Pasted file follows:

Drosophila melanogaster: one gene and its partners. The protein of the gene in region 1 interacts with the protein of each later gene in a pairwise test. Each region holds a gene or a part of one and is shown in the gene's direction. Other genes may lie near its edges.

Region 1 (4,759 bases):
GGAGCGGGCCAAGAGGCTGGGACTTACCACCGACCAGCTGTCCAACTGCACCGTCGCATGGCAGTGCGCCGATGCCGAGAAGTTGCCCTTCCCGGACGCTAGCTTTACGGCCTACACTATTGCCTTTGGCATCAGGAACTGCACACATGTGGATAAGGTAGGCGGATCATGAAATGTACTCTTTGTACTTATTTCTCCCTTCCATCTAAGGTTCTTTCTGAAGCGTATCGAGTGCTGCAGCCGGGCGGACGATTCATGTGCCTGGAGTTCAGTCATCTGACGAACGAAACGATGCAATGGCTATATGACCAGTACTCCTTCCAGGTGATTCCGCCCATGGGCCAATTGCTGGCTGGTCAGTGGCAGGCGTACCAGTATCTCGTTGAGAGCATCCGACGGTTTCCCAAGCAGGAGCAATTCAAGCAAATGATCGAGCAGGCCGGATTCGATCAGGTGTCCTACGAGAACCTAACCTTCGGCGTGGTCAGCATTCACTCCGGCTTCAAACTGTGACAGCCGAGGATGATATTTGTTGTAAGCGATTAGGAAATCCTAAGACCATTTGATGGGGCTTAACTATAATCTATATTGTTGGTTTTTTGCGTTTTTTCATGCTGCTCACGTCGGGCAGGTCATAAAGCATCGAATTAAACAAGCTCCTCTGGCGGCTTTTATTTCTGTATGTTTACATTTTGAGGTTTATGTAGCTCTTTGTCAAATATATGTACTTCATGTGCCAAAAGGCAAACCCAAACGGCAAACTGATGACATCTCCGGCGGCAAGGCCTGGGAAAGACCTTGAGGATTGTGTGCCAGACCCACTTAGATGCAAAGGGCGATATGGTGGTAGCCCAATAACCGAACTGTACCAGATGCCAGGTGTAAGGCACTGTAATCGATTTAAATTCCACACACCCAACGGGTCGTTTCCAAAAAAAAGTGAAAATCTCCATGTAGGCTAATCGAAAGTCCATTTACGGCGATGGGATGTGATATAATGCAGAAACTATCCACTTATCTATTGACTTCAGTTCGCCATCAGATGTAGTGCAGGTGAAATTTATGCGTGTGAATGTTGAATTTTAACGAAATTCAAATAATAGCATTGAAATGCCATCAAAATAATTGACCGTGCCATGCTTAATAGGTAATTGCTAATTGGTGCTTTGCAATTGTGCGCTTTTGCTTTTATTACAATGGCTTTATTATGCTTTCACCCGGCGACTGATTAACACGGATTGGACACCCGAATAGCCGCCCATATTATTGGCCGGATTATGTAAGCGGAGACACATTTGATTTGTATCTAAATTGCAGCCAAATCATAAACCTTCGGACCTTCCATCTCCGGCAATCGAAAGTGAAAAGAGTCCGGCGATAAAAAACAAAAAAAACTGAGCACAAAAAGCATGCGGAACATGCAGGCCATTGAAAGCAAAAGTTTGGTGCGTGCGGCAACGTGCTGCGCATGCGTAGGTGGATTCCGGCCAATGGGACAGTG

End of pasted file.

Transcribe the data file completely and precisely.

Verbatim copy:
Drosophila melanogaster: one gene and its partners. The protein of the gene in region 1 interacts with the protein of each later gene in a pairwise test. Each region holds a gene or a part of one and is shown in the gene's direction. Other genes may lie near its edges.

Region 1 (4,759 bases):
GGAGCGGGCCAAGAGGCTGGGACTTACCACCGACCAGCTGTCCAACTGCACCGTCGCATGGCAGTGCGCCGATGCCGAGAAGTTGCCCTTCCCGGACGCTAGCTTTACGGCCTACACTATTGCCTTTGGCATCAGGAACTGCACACATGTGGATAAGGTAGGCGGATCATGAAATGTACTCTTTGTACTTATTTCTCCCTTCCATCTAAGGTTCTTTCTGAAGCGTATCGAGTGCTGCAGCCGGGCGGACGATTCATGTGCCTGGAGTTCAGTCATCTGACGAACGAAACGATGCAATGGCTATATGACCAGTACTCCTTCCAGGTGATTCCGCCCATGGGCCAATTGCTGGCTGGTCAGTGGCAGGCGTACCAGTATCTCGTTGAGAGCATCCGACGGTTTCCCAAGCAGGAGCAATTCAAGCAAATGATCGAGCAGGCCGGATTCGATCAGGTGTCCTACGAGAACCTAACCTTCGGCGTGGTCAGCATTCACTCCGGCTTCAAACTGTGACAGCCGAGGATGATATTTGTTGTAAGCGATTAGGAAATCCTAAGACCATTTGATGGGGCTTAACTATAATCTATATTGTTGGTTTTTTGCGTTTTTTCATGCTGCTCACGTCGGGCAGGTCATAAAGCATCGAATTAAACAAGCTCCTCTGGCGGCTTTTATTTCTGTATGTTTACATTTTGAGGTTTATGTAGCTCTTTGTCAAATATATGTACTTCATGTGCCAAAAGGCAAACCCAAACGGCAAACTGATGACATCTCCGGCGGCAAGGCCTGGGAAAGACCTTGAGGATTGTGTGCCAGACCCACTTAGATGCAAAGGGCGATATGGTGGTAGCCCAATAACCGAACTGTACCAGATGCCAGGTGTAAGGCACTGTAATCGATTTAAATTCCACACACCCAACGGGTCGTTTCCAAAAAAAAGTGAAAATCTCCATGTAGGCTAATCGAAAGTCCATTTACGGCGATGGGATGTGATATAATGCAGAAACTATCCACTTATCTATTGACTTCAGTTCGCCATCAGATGTAGTGCAGGTGAAATTTATGCGTGTGAATGTTGAATTTTAACGAAATTCAAATAATAGCATTGAAATGCCATCAAAATAATTGACCGTGCCATGCTTAATAGGTAATTGCTAATTGGTGCTTTGCAATTGTGCGCTTTTGCTTTTATTACAATGGCTTTATTATGCTTTCACCCGGCGACTGATTAACACGGATTGGACACCCGAATAGCCGCCCATATTATTGGCCGGATTATGTAAGCGGAGACACATTTGATTTGTATCTAAATTGCAGCCAAATCATAAACCTTCGGACCTTCCATCTCCGGCAATCGAAAGTGAAAAGAGTCCGGCGATAAAAAACAAAAAAAACTGAGCACAAAAAGCATGCGGAACATGCAGGCCATTGAAAGCAAAAGTTTGGTGCGTGCGGCAACGTGCTGCGCATGCGTAGGTGGATTCCGGCCAATGGGACAGTG